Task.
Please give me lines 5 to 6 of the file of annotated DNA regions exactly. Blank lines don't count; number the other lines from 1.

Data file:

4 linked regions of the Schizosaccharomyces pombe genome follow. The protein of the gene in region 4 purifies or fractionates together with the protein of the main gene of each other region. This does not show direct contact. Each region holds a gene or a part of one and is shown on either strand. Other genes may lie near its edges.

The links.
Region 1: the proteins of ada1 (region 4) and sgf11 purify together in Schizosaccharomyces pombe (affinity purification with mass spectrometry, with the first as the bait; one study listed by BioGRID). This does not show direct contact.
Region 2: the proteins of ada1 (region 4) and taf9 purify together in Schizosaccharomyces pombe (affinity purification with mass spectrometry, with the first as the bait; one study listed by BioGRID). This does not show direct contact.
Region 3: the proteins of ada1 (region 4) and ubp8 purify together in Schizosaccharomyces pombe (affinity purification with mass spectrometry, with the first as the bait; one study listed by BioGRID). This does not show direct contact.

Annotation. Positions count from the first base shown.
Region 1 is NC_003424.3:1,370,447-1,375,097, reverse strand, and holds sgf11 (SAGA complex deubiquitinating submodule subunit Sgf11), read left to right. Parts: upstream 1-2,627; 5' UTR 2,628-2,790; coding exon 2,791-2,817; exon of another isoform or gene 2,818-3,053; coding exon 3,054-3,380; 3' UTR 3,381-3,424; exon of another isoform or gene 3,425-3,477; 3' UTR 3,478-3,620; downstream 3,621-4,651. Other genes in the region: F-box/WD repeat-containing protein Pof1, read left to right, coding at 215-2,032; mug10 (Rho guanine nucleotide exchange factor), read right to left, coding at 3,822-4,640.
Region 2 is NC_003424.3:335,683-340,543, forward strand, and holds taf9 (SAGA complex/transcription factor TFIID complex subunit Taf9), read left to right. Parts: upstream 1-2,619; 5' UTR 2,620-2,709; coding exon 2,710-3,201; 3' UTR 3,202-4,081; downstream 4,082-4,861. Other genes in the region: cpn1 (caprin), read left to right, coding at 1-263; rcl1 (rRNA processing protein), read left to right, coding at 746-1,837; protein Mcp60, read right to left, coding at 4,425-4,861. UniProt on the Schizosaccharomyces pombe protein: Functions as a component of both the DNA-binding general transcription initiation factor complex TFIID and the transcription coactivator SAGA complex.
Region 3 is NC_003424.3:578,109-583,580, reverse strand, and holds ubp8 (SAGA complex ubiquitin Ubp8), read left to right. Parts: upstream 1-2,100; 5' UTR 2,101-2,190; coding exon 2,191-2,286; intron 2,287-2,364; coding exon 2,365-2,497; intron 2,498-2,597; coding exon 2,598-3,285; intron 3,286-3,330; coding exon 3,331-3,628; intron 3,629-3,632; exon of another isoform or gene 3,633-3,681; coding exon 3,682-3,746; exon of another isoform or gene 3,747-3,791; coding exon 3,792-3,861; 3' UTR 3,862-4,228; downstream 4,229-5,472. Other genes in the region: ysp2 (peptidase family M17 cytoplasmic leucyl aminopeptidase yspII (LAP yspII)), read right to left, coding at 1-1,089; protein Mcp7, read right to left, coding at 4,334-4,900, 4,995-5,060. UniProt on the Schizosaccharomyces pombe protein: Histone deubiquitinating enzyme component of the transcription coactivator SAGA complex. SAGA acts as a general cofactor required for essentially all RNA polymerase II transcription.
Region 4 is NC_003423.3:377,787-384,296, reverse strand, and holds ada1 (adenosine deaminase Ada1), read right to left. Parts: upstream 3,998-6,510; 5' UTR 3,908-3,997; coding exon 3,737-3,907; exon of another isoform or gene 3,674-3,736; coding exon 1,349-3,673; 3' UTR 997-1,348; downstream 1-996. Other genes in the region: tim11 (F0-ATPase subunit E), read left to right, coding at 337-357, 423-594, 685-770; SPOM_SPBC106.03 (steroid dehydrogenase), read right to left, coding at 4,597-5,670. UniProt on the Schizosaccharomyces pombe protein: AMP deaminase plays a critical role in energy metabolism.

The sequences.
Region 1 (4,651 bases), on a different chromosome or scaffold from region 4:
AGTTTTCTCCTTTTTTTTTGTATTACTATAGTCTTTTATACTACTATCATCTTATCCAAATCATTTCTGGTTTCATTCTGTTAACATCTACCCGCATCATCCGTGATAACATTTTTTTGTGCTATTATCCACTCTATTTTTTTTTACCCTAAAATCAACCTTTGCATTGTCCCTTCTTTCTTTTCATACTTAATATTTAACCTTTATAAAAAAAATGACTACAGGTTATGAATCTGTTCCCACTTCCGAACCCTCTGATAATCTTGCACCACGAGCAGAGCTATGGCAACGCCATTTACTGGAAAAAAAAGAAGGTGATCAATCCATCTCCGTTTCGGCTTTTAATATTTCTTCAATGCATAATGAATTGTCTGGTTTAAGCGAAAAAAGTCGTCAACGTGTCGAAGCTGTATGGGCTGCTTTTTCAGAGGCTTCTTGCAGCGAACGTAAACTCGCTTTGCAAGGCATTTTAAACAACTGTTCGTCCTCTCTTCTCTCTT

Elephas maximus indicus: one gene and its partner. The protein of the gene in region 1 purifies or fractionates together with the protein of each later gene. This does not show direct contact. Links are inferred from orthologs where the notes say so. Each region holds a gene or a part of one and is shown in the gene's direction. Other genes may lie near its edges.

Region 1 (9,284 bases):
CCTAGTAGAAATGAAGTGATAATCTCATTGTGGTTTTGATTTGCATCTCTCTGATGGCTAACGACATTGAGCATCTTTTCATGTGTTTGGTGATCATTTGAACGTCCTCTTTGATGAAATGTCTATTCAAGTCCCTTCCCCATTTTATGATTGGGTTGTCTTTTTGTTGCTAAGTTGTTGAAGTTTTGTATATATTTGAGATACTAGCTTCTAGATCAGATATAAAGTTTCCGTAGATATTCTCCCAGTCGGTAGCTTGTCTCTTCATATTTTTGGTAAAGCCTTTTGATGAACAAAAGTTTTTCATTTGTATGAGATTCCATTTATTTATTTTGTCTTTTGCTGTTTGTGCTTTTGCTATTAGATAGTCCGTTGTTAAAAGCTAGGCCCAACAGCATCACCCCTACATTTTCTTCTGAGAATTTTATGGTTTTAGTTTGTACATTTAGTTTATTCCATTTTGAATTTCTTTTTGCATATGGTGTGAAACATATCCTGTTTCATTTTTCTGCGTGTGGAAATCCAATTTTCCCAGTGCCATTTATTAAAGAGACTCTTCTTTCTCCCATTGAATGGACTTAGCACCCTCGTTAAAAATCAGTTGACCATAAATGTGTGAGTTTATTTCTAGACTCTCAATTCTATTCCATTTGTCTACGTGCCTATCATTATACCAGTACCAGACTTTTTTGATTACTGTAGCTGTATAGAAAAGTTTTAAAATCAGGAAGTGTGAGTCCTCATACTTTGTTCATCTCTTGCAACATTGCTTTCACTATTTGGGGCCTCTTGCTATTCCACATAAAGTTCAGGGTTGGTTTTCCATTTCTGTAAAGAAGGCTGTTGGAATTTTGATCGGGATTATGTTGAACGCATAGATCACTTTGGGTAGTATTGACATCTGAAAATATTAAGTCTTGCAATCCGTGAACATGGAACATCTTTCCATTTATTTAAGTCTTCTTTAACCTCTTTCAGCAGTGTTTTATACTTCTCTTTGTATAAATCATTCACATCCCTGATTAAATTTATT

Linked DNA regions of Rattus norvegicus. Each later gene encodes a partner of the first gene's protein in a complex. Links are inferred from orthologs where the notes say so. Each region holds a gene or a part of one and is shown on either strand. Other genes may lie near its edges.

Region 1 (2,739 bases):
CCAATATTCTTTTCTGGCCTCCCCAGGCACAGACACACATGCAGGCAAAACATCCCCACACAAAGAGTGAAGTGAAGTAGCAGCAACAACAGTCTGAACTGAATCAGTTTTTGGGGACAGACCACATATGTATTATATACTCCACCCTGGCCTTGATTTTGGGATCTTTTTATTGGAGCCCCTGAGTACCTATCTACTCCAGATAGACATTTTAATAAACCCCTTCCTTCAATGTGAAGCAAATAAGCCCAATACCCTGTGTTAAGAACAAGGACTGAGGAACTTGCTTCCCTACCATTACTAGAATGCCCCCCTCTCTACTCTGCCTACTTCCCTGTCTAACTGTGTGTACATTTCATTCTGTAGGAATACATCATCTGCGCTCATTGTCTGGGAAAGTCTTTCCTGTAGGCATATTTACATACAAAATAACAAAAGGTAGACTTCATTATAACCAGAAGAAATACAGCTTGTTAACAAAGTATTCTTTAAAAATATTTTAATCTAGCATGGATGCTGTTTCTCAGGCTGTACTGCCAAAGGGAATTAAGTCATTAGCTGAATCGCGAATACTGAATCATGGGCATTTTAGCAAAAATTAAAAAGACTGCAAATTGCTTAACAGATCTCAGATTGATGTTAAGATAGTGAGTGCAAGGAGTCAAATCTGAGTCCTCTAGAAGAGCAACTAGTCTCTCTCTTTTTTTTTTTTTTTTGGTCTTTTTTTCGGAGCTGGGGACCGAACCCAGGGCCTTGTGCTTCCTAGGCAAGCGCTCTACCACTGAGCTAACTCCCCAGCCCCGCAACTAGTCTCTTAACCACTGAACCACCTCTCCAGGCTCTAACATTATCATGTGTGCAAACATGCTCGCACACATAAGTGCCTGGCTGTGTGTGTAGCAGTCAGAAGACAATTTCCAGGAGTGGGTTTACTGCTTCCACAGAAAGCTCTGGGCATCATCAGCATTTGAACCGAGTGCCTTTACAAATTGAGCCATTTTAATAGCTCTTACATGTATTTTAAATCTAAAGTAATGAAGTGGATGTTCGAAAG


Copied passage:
Region 3: the proteins of ada1 (region 4) and ubp8 purify together in Schizosaccharomyces pombe (affinity purification with mass spectrometry, with the first as the bait; one study listed by BioGRID). This does not show direct contact.

Annotation. Positions count from the first base shown.